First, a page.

While she has flaws and shortcomings, the difference between this and some lesser shows and movies is simple – the show actually accentuates those shortcomings and uses them for character development. There's a lot of playing around in Orange is the New Black with this – several characters will talk to each other about how awful she is and then the viewer sort of thinks “hey, they have a point; she WAS wrong there.” But the brilliance of the show is when they swing you back around to her side later. Nobody is fully wrong and nobody is fully right in every situation. I've spoken about this in another blog post in more detail, but I think the show does a great job at showing their characters' flaws in equal proportions.

Plus, the brilliant performance by Taylor Schilling just works on so many levels. She's a really great actress and communicates a kind of frailty combined with naivete that manages to bounce off the hardness of prison life quite well. Great, great stuff.

Breaking Bad is even more of a controversial one, as Skyler White received so much hate throughout almost all of this show. Actress Anna Gunn – who is brilliant and was a great asset to the show – actually received threats of physical violence over it, which is so insane that I don't even have words to describe how insane it is.

Needless to say, if you wanted to see Skyler act differently than she did on Breaking Bad, you missed the point of the show.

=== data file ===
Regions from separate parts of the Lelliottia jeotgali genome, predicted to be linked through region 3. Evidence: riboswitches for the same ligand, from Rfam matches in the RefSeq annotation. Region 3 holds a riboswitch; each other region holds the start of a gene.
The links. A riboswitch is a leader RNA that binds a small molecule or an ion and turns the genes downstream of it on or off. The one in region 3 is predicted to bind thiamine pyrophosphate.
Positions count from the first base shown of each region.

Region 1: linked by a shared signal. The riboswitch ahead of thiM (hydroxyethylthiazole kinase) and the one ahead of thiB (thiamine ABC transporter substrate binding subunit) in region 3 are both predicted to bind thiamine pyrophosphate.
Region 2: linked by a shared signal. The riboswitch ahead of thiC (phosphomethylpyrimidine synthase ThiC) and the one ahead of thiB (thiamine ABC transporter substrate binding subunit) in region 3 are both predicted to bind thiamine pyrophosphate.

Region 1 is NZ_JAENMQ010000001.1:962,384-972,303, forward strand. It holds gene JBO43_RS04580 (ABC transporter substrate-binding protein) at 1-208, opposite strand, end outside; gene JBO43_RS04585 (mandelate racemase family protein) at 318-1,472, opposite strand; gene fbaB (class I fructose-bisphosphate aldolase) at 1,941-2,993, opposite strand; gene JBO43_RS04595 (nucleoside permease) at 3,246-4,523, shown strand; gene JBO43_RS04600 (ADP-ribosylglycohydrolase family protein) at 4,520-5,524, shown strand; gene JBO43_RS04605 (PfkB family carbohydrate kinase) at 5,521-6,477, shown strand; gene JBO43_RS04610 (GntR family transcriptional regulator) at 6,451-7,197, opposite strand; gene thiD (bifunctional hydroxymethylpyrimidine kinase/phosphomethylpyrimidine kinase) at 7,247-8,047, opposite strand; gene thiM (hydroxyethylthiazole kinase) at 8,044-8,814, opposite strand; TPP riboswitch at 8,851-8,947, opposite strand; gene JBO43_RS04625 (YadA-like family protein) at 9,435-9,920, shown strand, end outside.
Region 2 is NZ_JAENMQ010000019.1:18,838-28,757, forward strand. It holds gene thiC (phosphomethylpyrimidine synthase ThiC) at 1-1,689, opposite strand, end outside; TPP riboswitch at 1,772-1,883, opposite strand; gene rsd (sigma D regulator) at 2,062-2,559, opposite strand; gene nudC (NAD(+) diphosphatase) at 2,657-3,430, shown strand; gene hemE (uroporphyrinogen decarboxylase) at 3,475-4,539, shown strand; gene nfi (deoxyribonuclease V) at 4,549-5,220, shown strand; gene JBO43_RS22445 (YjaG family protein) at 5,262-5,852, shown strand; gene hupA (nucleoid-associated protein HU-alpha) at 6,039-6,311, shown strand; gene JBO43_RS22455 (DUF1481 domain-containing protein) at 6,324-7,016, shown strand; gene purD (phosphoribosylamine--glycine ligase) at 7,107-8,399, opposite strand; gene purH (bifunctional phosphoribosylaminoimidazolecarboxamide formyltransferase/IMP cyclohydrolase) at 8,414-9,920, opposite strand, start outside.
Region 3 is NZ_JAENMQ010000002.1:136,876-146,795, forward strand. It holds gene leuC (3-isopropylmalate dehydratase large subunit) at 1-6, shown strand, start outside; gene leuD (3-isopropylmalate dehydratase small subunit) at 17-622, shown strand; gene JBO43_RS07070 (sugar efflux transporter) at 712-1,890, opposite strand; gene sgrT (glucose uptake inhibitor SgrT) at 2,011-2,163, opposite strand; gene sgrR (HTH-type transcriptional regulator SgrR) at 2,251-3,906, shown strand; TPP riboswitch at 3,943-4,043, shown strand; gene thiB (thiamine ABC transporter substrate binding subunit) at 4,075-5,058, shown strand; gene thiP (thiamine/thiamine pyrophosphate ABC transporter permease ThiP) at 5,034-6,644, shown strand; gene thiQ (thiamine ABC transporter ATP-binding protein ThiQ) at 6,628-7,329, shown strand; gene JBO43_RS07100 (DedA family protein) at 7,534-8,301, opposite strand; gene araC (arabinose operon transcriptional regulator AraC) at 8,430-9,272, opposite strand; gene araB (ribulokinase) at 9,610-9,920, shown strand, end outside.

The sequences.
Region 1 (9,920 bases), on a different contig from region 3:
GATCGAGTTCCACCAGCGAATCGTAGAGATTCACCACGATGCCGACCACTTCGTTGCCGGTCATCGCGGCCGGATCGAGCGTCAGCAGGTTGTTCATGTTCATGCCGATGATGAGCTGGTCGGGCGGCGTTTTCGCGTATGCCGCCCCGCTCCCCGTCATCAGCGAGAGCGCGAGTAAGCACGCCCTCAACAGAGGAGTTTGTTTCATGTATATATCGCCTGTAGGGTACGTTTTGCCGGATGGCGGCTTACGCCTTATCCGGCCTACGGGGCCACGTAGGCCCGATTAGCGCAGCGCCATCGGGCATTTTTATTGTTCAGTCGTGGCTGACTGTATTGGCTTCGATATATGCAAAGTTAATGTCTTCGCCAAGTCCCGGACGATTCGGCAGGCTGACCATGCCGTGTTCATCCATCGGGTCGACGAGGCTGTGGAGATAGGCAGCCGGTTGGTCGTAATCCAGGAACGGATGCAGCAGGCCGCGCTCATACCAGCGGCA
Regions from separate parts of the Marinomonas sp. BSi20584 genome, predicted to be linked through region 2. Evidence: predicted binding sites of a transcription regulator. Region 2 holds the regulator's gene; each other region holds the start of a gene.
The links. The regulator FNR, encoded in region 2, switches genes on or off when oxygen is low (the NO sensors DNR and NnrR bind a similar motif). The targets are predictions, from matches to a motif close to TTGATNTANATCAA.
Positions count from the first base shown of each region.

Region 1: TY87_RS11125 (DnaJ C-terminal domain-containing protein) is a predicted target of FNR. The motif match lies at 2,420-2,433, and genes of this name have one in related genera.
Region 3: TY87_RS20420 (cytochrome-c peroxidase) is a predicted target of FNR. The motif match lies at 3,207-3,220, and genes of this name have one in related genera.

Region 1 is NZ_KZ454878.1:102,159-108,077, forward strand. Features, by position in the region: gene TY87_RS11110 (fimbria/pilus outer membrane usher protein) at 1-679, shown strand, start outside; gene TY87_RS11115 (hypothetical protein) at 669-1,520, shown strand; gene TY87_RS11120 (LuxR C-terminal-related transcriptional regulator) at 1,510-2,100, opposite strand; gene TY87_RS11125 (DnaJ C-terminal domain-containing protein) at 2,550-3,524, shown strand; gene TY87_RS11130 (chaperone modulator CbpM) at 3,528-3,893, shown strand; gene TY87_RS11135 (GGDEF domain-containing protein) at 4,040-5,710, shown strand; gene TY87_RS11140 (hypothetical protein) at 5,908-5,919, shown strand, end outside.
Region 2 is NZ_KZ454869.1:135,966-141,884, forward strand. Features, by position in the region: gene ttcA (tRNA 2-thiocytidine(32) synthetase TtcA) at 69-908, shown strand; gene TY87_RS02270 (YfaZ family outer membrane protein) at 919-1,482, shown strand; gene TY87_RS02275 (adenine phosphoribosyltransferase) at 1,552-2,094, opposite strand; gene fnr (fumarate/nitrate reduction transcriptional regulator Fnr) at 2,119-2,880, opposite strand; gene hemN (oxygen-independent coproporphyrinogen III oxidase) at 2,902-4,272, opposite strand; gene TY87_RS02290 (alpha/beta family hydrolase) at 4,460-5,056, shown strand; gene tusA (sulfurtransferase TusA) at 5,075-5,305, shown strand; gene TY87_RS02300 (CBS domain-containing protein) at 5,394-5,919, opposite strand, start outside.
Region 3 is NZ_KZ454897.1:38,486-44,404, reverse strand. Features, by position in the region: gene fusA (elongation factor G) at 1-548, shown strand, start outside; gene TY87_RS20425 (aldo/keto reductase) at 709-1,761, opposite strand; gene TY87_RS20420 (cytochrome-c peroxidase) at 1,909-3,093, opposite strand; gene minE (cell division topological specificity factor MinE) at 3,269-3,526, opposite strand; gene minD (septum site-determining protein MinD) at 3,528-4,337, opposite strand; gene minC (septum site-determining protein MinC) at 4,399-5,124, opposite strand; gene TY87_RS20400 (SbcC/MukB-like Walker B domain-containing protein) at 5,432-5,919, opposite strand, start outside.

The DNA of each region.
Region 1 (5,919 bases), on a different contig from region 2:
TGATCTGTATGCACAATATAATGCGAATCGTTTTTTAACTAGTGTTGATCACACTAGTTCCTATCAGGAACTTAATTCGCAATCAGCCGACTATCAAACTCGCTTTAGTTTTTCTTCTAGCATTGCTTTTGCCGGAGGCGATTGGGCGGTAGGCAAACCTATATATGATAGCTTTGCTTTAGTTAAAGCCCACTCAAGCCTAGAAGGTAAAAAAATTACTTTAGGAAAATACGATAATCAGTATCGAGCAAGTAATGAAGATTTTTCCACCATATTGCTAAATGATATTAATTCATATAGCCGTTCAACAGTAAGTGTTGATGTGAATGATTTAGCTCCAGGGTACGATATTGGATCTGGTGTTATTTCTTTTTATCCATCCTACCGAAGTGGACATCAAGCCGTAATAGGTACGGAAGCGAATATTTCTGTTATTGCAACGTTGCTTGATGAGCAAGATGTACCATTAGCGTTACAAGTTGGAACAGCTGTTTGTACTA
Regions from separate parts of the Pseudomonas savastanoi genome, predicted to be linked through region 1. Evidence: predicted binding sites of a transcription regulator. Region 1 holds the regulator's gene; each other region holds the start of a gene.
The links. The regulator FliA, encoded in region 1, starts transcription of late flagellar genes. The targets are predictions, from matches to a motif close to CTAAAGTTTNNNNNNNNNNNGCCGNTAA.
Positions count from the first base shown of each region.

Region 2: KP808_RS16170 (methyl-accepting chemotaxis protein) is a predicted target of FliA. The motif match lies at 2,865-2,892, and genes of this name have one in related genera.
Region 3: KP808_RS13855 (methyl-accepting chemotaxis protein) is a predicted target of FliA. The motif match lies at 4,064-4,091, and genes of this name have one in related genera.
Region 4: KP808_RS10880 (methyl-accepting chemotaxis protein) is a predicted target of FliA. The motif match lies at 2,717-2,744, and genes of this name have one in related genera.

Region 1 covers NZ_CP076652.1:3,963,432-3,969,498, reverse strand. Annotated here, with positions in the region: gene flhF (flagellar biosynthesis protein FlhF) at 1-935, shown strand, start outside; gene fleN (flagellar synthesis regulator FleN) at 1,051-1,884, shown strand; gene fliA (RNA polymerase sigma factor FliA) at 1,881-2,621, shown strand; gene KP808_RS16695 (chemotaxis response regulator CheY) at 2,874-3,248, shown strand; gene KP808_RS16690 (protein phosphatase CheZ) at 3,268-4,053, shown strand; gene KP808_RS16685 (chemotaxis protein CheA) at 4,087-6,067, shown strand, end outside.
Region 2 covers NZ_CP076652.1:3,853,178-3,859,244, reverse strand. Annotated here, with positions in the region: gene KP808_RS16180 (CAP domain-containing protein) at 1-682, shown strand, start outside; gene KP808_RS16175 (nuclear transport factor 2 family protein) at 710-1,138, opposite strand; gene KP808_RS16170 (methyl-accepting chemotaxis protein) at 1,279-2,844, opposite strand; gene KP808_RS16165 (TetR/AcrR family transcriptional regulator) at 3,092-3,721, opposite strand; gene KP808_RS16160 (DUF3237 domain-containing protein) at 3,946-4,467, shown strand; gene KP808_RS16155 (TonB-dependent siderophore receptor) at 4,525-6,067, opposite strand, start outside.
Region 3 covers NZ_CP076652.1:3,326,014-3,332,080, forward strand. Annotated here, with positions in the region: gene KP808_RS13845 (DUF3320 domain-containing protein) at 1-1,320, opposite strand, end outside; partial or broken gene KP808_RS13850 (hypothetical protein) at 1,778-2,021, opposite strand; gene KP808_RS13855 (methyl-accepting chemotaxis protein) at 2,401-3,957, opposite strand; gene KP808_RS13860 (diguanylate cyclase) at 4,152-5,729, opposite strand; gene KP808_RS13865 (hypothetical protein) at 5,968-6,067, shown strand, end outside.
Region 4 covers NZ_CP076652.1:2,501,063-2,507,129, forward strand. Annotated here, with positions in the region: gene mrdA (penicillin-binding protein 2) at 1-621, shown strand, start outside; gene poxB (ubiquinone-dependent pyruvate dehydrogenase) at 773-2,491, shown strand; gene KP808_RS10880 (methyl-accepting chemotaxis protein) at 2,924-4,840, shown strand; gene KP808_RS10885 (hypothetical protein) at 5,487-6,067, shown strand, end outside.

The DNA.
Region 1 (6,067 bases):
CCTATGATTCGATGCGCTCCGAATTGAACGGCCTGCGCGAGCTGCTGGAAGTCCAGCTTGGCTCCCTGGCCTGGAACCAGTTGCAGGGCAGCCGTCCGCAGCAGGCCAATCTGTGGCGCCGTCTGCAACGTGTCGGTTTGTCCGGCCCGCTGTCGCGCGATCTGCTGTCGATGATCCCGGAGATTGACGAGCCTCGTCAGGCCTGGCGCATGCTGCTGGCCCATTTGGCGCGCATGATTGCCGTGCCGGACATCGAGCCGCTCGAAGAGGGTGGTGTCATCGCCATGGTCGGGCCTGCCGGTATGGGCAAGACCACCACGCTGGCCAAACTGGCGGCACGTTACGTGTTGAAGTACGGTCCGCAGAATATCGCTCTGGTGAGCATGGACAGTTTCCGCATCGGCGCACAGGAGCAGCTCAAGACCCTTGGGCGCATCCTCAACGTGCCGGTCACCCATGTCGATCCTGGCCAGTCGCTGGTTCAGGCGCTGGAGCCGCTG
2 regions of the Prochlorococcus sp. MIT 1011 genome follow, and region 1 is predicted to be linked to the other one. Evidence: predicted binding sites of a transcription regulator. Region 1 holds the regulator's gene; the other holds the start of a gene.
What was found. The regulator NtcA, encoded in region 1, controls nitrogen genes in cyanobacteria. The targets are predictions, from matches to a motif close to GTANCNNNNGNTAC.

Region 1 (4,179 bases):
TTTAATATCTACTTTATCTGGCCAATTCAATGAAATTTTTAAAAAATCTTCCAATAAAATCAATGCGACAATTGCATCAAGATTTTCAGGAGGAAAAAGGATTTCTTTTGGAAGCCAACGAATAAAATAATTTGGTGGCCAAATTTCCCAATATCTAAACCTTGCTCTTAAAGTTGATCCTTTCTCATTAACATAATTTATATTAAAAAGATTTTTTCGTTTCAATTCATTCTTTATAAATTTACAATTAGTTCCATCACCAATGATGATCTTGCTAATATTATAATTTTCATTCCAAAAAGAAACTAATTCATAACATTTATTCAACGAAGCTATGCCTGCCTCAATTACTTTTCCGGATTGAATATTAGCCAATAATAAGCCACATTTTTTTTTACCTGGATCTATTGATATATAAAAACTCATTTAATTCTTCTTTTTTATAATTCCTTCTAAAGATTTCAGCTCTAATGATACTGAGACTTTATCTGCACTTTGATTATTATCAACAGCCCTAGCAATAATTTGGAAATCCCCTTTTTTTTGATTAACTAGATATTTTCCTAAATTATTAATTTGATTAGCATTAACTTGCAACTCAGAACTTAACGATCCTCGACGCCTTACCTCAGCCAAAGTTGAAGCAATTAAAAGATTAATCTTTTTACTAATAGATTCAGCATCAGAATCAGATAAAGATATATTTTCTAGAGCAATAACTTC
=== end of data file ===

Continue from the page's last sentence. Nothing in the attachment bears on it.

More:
I'll fill in the basics for those who never saw it – basically she's protagonist Walt's wife, who remains oblivious at first about his illicit drug making activities. She figures it out fairly quickly, though, and then proceeds to try and get him out of her life for good, then later help him for her own financial gain and family necessity, and so on – the relationship is quite complex and multi-faceted. Which is why it's a shame when people boil it down to 'she's a nag who just doesn't understand what Walt is doing.'

It's bullshit, really. This is a show full of drug dealers, criminals and all other sorts of miscreants and crooks, and somehow the one most hated character is the main character's wife who reacts as any sane person would upon finding out their spouse was making drugs. Yes, he said he was doing it for his family – no, that wasn't the whole truth and no, that doesn't excuse what he was doing. You might say 'oh, well if MY husband or wife was doing that, I'D understand'...well, it's easy to say such things from an armchair when it isn't happening to you.

I guess I just don't get what people want from this character. Do they want her to act like a completely submissive wallflower of a wife, never questioning Walt's motives and never challenging him? Would that have added more drama instead of taking away from the show? I've thought about this more than I should have, and really I just can't come up with any alternatives. You don't like the character; okay. How should she have acted instead? What would you have written into the show differently? I'd actually really like to hear different opinions here that do more than just bash the character.